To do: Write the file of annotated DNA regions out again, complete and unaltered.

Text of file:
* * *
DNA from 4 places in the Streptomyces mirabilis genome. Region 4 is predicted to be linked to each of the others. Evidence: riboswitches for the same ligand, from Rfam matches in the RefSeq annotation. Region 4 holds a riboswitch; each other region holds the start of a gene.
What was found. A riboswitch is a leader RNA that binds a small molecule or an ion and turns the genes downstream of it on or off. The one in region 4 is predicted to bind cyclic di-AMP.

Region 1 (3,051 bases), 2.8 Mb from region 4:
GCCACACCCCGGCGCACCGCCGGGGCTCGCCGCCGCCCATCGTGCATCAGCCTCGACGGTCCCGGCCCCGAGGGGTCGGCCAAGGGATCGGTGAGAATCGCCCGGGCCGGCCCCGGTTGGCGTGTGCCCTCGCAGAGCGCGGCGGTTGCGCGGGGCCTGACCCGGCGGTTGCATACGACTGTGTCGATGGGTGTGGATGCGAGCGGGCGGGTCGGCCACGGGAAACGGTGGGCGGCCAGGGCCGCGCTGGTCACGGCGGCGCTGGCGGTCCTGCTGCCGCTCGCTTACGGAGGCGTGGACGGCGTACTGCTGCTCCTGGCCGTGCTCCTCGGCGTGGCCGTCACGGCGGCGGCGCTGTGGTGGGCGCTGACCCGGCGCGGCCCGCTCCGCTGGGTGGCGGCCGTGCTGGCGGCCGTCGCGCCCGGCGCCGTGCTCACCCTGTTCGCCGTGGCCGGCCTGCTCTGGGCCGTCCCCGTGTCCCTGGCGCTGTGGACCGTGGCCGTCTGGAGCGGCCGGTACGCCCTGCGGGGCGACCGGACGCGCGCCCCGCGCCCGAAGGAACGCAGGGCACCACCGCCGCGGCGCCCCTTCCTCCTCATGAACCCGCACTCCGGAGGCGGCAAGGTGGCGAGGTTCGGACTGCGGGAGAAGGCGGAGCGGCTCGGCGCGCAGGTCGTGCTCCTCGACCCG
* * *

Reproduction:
DNA from 4 places in the Streptomyces mirabilis genome. Region 4 is predicted to be linked to each of the others. Evidence: riboswitches for the same ligand, from Rfam matches in the RefSeq annotation. Region 4 holds a riboswitch; each other region holds the start of a gene.
What was found. A riboswitch is a leader RNA that binds a small molecule or an ion and turns the genes downstream of it on or off. The one in region 4 is predicted to bind cyclic di-AMP.

Region 1 (3,051 bases), 2.8 Mb from region 4:
GCCACACCCCGGCGCACCGCCGGGGCTCGCCGCCGCCCATCGTGCATCAGCCTCGACGGTCCCGGCCCCGAGGGGTCGGCCAAGGGATCGGTGAGAATCGCCCGGGCCGGCCCCGGTTGGCGTGTGCCCTCGCAGAGCGCGGCGGTTGCGCGGGGCCTGACCCGGCGGTTGCATACGACTGTGTCGATGGGTGTGGATGCGAGCGGGCGGGTCGGCCACGGGAAACGGTGGGCGGCCAGGGCCGCGCTGGTCACGGCGGCGCTGGCGGTCCTGCTGCCGCTCGCTTACGGAGGCGTGGACGGCGTACTGCTGCTCCTGGCCGTGCTCCTCGGCGTGGCCGTCACGGCGGCGGCGCTGTGGTGGGCGCTGACCCGGCGCGGCCCGCTCCGCTGGGTGGCGGCCGTGCTGGCGGCCGTCGCGCCCGGCGCCGTGCTCACCCTGTTCGCCGTGGCCGGCCTGCTCTGGGCCGTCCCCGTGTCCCTGGCGCTGTGGACCGTGGCCGTCTGGAGCGGCCGGTACGCCCTGCGGGGCGACCGGACGCGCGCCCCGCGCCCGAAGGAACGCAGGGCACCACCGCCGCGGCGCCCCTTCCTCCTCATGAACCCGCACTCCGGAGGCGGCAAGGTGGCGAGGTTCGGACTGCGGGAGAAGGCGGAGCGGCTCGGCGCGCAGGTCGTGCTCCTCGACCCG